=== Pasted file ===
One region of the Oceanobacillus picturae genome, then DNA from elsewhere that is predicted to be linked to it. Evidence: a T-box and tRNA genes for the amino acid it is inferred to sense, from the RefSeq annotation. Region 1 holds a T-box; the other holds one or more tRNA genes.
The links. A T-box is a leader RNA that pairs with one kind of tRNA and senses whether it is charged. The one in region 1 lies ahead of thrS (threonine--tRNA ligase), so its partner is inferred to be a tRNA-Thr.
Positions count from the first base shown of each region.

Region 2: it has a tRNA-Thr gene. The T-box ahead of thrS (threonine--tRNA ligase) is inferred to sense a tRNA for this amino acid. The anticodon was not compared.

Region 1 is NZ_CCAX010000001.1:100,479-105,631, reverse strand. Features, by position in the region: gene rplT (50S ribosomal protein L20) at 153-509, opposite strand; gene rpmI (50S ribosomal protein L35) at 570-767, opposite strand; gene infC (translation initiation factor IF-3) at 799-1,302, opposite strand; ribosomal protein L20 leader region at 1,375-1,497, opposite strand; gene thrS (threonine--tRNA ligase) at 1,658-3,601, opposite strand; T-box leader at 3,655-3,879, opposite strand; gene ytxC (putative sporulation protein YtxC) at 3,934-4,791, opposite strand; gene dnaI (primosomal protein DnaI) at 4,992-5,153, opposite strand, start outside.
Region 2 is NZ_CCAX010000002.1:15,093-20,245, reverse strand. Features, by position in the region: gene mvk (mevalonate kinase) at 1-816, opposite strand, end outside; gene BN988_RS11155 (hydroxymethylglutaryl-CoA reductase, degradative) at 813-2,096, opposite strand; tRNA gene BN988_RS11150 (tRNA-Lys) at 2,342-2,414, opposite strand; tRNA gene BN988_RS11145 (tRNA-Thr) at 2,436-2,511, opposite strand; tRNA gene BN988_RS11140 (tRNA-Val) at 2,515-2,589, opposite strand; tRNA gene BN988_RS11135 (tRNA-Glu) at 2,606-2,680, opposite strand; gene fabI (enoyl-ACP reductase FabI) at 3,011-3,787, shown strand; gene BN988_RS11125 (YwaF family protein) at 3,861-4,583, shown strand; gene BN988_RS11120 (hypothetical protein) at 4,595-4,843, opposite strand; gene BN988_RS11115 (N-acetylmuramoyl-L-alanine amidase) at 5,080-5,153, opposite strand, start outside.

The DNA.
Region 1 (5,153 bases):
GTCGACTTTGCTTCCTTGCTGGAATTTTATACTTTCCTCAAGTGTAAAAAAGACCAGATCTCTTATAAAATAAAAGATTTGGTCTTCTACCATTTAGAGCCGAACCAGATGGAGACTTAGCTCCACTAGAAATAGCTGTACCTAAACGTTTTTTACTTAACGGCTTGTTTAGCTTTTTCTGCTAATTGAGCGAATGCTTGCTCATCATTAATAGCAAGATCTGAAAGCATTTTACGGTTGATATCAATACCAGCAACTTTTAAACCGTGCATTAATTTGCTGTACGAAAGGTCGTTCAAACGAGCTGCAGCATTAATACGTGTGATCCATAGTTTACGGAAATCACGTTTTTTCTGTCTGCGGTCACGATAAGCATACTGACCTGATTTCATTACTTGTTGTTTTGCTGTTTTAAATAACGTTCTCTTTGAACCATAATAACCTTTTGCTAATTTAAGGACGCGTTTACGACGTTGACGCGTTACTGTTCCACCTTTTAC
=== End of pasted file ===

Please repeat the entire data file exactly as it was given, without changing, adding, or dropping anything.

One region of the Oceanobacillus picturae genome, then DNA from elsewhere that is predicted to be linked to it. Evidence: a T-box and tRNA genes for the amino acid it is inferred to sense, from the RefSeq annotation. Region 1 holds a T-box; the other holds one or more tRNA genes.
The links. A T-box is a leader RNA that pairs with one kind of tRNA and senses whether it is charged. The one in region 1 lies ahead of thrS (threonine--tRNA ligase), so its partner is inferred to be a tRNA-Thr.
Positions count from the first base shown of each region.

Region 2: it has a tRNA-Thr gene. The T-box ahead of thrS (threonine--tRNA ligase) is inferred to sense a tRNA for this amino acid. The anticodon was not compared.

Region 1 is NZ_CCAX010000001.1:100,479-105,631, reverse strand. Features, by position in the region: gene rplT (50S ribosomal protein L20) at 153-509, opposite strand; gene rpmI (50S ribosomal protein L35) at 570-767, opposite strand; gene infC (translation initiation factor IF-3) at 799-1,302, opposite strand; ribosomal protein L20 leader region at 1,375-1,497, opposite strand; gene thrS (threonine--tRNA ligase) at 1,658-3,601, opposite strand; T-box leader at 3,655-3,879, opposite strand; gene ytxC (putative sporulation protein YtxC) at 3,934-4,791, opposite strand; gene dnaI (primosomal protein DnaI) at 4,992-5,153, opposite strand, start outside.
Region 2 is NZ_CCAX010000002.1:15,093-20,245, reverse strand. Features, by position in the region: gene mvk (mevalonate kinase) at 1-816, opposite strand, end outside; gene BN988_RS11155 (hydroxymethylglutaryl-CoA reductase, degradative) at 813-2,096, opposite strand; tRNA gene BN988_RS11150 (tRNA-Lys) at 2,342-2,414, opposite strand; tRNA gene BN988_RS11145 (tRNA-Thr) at 2,436-2,511, opposite strand; tRNA gene BN988_RS11140 (tRNA-Val) at 2,515-2,589, opposite strand; tRNA gene BN988_RS11135 (tRNA-Glu) at 2,606-2,680, opposite strand; gene fabI (enoyl-ACP reductase FabI) at 3,011-3,787, shown strand; gene BN988_RS11125 (YwaF family protein) at 3,861-4,583, shown strand; gene BN988_RS11120 (hypothetical protein) at 4,595-4,843, opposite strand; gene BN988_RS11115 (N-acetylmuramoyl-L-alanine amidase) at 5,080-5,153, opposite strand, start outside.

The DNA.
Region 1 (5,153 bases):
GTCGACTTTGCTTCCTTGCTGGAATTTTATACTTTCCTCAAGTGTAAAAAAGACCAGATCTCTTATAAAATAAAAGATTTGGTCTTCTACCATTTAGAGCCGAACCAGATGGAGACTTAGCTCCACTAGAAATAGCTGTACCTAAACGTTTTTTACTTAACGGCTTGTTTAGCTTTTTCTGCTAATTGAGCGAATGCTTGCTCATCATTAATAGCAAGATCTGAAAGCATTTTACGGTTGATATCAATACCAGCAACTTTTAAACCGTGCATTAATTTGCTGTACGAAAGGTCGTTCAAACGAGCTGCAGCATTAATACGTGTGATCCATAGTTTACGGAAATCACGTTTTTTCTGTCTGCGGTCACGATAAGCATACTGACCTGATTTCATTACTTGTTGTTTTGCTGTTTTAAATAACGTTCTCTTTGAACCATAATAACCTTTTGCTAATTTAAGGACGCGTTTACGACGTTGACGCGTTACTGTTCCACCTTTTAC